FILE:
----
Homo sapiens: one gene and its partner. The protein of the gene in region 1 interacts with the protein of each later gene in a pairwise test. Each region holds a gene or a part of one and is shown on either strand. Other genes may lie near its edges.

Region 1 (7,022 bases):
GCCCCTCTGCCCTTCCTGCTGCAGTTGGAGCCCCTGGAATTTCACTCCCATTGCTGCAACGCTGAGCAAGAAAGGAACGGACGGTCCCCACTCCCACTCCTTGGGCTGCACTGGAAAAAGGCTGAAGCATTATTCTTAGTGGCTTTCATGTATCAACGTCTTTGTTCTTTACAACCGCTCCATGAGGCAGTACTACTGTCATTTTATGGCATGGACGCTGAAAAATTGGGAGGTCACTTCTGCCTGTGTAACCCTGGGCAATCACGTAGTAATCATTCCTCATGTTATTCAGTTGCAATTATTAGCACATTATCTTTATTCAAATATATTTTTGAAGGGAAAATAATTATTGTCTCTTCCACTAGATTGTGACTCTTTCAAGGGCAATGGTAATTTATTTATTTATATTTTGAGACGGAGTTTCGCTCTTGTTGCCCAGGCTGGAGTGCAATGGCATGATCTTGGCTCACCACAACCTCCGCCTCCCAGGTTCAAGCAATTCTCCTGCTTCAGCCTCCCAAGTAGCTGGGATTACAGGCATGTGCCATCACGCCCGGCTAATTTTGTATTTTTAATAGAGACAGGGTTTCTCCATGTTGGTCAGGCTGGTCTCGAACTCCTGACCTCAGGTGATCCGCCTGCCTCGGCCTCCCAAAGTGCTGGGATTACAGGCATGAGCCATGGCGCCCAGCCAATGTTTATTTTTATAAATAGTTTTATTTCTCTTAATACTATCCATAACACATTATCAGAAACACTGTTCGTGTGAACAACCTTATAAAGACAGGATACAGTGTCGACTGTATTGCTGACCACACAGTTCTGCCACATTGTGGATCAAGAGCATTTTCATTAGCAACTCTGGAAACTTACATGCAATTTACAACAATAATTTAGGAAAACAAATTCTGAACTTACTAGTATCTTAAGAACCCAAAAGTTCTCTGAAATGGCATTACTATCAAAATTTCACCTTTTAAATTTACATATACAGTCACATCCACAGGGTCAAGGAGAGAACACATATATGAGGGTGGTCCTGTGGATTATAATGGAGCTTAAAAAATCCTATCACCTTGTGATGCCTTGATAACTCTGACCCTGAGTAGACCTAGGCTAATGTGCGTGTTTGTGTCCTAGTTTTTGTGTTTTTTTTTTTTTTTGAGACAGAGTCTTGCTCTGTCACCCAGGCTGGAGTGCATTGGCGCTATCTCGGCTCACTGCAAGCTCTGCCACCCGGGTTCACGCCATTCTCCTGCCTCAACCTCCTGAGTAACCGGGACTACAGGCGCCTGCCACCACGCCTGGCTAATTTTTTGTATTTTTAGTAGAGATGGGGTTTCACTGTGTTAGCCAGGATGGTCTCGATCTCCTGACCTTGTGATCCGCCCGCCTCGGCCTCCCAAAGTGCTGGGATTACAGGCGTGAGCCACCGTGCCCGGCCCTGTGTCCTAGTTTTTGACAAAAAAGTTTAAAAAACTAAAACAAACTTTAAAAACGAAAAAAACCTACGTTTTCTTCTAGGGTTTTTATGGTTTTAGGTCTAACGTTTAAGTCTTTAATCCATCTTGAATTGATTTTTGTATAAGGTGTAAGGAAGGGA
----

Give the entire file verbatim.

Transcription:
Homo sapiens: one gene and its partner. The protein of the gene in region 1 interacts with the protein of each later gene in a pairwise test. Each region holds a gene or a part of one and is shown on either strand. Other genes may lie near its edges.

Region 1 (7,022 bases):
GCCCCTCTGCCCTTCCTGCTGCAGTTGGAGCCCCTGGAATTTCACTCCCATTGCTGCAACGCTGAGCAAGAAAGGAACGGACGGTCCCCACTCCCACTCCTTGGGCTGCACTGGAAAAAGGCTGAAGCATTATTCTTAGTGGCTTTCATGTATCAACGTCTTTGTTCTTTACAACCGCTCCATGAGGCAGTACTACTGTCATTTTATGGCATGGACGCTGAAAAATTGGGAGGTCACTTCTGCCTGTGTAACCCTGGGCAATCACGTAGTAATCATTCCTCATGTTATTCAGTTGCAATTATTAGCACATTATCTTTATTCAAATATATTTTTGAAGGGAAAATAATTATTGTCTCTTCCACTAGATTGTGACTCTTTCAAGGGCAATGGTAATTTATTTATTTATATTTTGAGACGGAGTTTCGCTCTTGTTGCCCAGGCTGGAGTGCAATGGCATGATCTTGGCTCACCACAACCTCCGCCTCCCAGGTTCAAGCAATTCTCCTGCTTCAGCCTCCCAAGTAGCTGGGATTACAGGCATGTGCCATCACGCCCGGCTAATTTTGTATTTTTAATAGAGACAGGGTTTCTCCATGTTGGTCAGGCTGGTCTCGAACTCCTGACCTCAGGTGATCCGCCTGCCTCGGCCTCCCAAAGTGCTGGGATTACAGGCATGAGCCATGGCGCCCAGCCAATGTTTATTTTTATAAATAGTTTTATTTCTCTTAATACTATCCATAACACATTATCAGAAACACTGTTCGTGTGAACAACCTTATAAAGACAGGATACAGTGTCGACTGTATTGCTGACCACACAGTTCTGCCACATTGTGGATCAAGAGCATTTTCATTAGCAACTCTGGAAACTTACATGCAATTTACAACAATAATTTAGGAAAACAAATTCTGAACTTACTAGTATCTTAAGAACCCAAAAGTTCTCTGAAATGGCATTACTATCAAAATTTCACCTTTTAAATTTACATATACAGTCACATCCACAGGGTCAAGGAGAGAACACATATATGAGGGTGGTCCTGTGGATTATAATGGAGCTTAAAAAATCCTATCACCTTGTGATGCCTTGATAACTCTGACCCTGAGTAGACCTAGGCTAATGTGCGTGTTTGTGTCCTAGTTTTTGTGTTTTTTTTTTTTTTTGAGACAGAGTCTTGCTCTGTCACCCAGGCTGGAGTGCATTGGCGCTATCTCGGCTCACTGCAAGCTCTGCCACCCGGGTTCACGCCATTCTCCTGCCTCAACCTCCTGAGTAACCGGGACTACAGGCGCCTGCCACCACGCCTGGCTAATTTTTTGTATTTTTAGTAGAGATGGGGTTTCACTGTGTTAGCCAGGATGGTCTCGATCTCCTGACCTTGTGATCCGCCCGCCTCGGCCTCCCAAAGTGCTGGGATTACAGGCGTGAGCCACCGTGCCCGGCCCTGTGTCCTAGTTTTTGACAAAAAAGTTTAAAAAACTAAAACAAACTTTAAAAACGAAAAAAACCTACGTTTTCTTCTAGGGTTTTTATGGTTTTAGGTCTAACGTTTAAGTCTTTAATCCATCTTGAATTGATTTTTGTATAAGGTGTAAGGAAGGGA